Empower Missouri’s Statement on the SCOTUS ruling in Johnson v City of Grants Pass

Empower Missouri condemns the Supreme Court of the United States (SCOTUS) ruling in Johnson v the City of Grants Pass. The heart of the case centered on the question: “Is it considered cruel and unusual punishment to ticket, fine, or arrest people who are sleeping outdoors, even if there are no shelter options available?” In a 6-3 decision, SCOTUS ruled that criminalizing homelessness does not constitute “cruel and unusual punishment” and that people who live outdoors are not entitled to rest. It is unconscionable to believe that criminalizing people for experiencing the consequences of extreme poverty is not cruel. 

We are deeply concerned about the potential consequences of this ruling on policy making in Missouri. During the 2024 legislative session, some members of the House and Senate openly expressed their intention to overturn tenant protections and criminalize homelessnessagain. We believe that the Grants Pass ruling could embolden those legislators to reintroduce and potentially even expand the proposed scope of these harmful policies.  

Unsheltered homelessness continues to rise in Missouri, and only 21 of our 115 counties have emergency shelters, leaving many with no choice but to sleep on the streets. If criminalization of homelessness  is passed during the 2025 legislative session, it will make more people targets for tickets, fines, and jail time.  And with Black, Indigenous, and other people of color already overrepresented in the homeless community, the racism that exists in these systems will continue.  

In the city of Grants Pass, a person can be ticketed or fined if they are found sleeping on the streets or in their vehicle and using a pillow or rolled up blanket for a measure of comfort. This is another example in a growing list of laws that aim to punish the conduct of those experiencing homelessness, with 48 states having at least one law on the books that range from loitering to panhandling. Increased contact with the police does not help those experiencing homelessness, it just moves them around–from the streets, jail cells, and back to the streets.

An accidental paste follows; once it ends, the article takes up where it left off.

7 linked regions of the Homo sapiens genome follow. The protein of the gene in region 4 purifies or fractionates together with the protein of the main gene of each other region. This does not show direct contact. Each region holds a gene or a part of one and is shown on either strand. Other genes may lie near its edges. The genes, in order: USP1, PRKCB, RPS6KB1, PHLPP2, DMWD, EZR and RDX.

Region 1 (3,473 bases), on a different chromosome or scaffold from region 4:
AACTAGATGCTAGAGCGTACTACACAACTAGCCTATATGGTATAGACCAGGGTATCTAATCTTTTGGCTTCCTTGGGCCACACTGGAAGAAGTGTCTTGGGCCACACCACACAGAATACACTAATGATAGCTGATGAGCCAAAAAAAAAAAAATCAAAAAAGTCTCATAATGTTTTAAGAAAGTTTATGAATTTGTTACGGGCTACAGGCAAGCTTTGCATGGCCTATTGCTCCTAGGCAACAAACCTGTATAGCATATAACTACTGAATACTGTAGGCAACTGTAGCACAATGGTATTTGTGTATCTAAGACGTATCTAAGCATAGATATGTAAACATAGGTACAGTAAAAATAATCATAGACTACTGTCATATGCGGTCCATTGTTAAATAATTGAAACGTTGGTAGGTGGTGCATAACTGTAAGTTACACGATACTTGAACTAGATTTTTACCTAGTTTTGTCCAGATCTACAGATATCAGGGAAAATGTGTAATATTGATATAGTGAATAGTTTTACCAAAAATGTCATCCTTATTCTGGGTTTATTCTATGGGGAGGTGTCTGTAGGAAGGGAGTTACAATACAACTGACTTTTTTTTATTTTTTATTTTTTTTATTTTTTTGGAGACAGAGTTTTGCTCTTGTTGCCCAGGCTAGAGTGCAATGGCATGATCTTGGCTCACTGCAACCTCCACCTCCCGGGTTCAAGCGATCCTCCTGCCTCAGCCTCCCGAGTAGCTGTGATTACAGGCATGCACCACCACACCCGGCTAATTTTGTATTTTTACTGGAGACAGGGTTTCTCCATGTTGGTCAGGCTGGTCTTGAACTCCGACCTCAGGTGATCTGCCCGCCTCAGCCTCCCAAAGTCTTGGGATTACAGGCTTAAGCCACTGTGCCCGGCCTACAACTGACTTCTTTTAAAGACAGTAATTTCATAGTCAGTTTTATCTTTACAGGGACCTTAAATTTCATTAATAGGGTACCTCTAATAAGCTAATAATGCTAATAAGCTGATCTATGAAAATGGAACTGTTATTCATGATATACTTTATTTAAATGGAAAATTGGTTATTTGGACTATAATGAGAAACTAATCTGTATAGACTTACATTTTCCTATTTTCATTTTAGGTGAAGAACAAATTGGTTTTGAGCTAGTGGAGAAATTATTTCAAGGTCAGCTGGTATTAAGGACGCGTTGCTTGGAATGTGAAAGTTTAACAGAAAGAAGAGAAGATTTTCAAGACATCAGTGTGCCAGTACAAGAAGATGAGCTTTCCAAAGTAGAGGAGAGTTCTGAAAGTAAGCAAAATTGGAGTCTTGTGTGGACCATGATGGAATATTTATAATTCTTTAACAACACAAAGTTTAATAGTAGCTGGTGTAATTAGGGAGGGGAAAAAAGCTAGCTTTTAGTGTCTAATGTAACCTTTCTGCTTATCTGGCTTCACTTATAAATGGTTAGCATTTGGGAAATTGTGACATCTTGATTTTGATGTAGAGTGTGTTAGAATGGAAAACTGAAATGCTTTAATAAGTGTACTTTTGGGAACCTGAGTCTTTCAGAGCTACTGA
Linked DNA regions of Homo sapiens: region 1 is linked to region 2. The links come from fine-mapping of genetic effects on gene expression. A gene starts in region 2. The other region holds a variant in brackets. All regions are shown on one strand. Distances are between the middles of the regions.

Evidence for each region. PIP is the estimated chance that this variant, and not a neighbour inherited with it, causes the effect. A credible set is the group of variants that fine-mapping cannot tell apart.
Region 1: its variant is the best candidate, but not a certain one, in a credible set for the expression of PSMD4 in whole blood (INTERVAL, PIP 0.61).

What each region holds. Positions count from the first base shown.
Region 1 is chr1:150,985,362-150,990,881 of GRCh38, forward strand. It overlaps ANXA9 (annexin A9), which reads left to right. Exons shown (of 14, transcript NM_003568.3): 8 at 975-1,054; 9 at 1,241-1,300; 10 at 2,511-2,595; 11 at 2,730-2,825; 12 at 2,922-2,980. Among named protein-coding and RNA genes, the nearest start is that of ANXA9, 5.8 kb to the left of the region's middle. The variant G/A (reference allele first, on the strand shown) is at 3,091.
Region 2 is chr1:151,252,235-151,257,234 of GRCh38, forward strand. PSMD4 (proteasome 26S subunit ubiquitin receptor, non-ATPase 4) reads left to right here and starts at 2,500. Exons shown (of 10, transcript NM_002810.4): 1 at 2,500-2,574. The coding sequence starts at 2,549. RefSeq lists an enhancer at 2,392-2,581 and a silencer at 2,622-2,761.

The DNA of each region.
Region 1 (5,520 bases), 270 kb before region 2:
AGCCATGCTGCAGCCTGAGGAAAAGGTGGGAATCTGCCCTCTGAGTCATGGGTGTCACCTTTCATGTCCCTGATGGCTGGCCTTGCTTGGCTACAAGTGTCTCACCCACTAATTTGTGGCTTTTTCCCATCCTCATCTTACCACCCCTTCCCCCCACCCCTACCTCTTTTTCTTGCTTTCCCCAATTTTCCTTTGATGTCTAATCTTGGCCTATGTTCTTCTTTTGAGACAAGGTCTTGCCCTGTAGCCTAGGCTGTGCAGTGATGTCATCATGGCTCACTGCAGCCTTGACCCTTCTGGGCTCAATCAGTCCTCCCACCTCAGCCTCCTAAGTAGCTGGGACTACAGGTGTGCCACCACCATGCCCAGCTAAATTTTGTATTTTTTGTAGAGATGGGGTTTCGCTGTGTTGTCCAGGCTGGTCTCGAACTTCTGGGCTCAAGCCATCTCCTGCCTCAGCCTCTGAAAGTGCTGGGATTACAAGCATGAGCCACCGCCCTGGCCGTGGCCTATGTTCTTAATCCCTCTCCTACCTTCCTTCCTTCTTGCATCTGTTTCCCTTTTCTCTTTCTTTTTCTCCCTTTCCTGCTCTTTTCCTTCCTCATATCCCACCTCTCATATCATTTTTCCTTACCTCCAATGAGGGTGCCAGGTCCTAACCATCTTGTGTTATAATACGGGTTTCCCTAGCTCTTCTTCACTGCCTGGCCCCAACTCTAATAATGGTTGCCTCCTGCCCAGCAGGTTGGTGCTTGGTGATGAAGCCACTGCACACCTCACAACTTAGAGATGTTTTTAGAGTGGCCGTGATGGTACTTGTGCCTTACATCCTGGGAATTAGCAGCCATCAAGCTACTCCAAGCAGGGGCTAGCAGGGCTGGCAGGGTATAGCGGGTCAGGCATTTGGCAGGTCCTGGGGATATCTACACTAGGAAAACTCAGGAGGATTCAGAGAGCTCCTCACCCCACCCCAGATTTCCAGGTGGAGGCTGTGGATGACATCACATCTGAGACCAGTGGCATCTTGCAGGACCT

Despite historically low unemployment numbers, and a 4.3% increase in weekly wages, people cannot afford the rent, with the most recent reports showing a 13% rent increase in 2024. Job loss, evictions, and rising rents are pushing more people into homelessness. One financial emergency can lead to an eviction, which makes it harder to find housing, forcing people to the streets or their cars because there are no shelters or they are full. This puts them at risk of fines or arrest. 

It’s beyond time to say enough is enough and address the systemic issues on the local, state, and federal levels. 

The breakdown of social safety nets did not happen overnight but over the course of years. Despite proof of their effectiveness, federal housing programs have been underfunded for decades, making it more difficult to provide assistance to those who need it most. Currently, 3 out of 4  people who are homeless and eligible for housing assistance are unable to receive it.  In Missouri, more than 70% of renters are cost burdened, which increases the likelihood of becoming homeless. Our Housing Trust Fund has not seen an increase in the funding source since it was passed in 1994, leading to significant discrepancies between what agencies need to address homelessness and housing instability and what they are awarded.  

In her dissent, Justice Sonia Sotomayor recognized that cities can both address homelessness and respect the dignity of people who are homeless. While six Supreme Court Justices chose to do neither, Empower Missouri knows that “stay awake or get arrested” is not the solution to the rise in homelessness, housing is.

Homelessness is a policy choice and undoing decades of harmful policy choices will take time. But there are solutions and it’s time for us to work on those together. Our Affordable Housing Coalition convenes a monthly statewide call that focuses on bringing people together to advocate for better housing policies. You can also join one of our working groups that will focus on funding, tenant protections, or housing access for formerly incarcerated people.  

For more information on homelessness, criminalization, and housing policies, check out Empower Missouri’s 3-part series:

Homelessness in Missouri: What Housing Programs are Available?

Homelessness in Missouri: An Overview of Housing First

Homelessness in Missouri: The Criminalization of Poverty and Homelessness, A Human Rights Crisis

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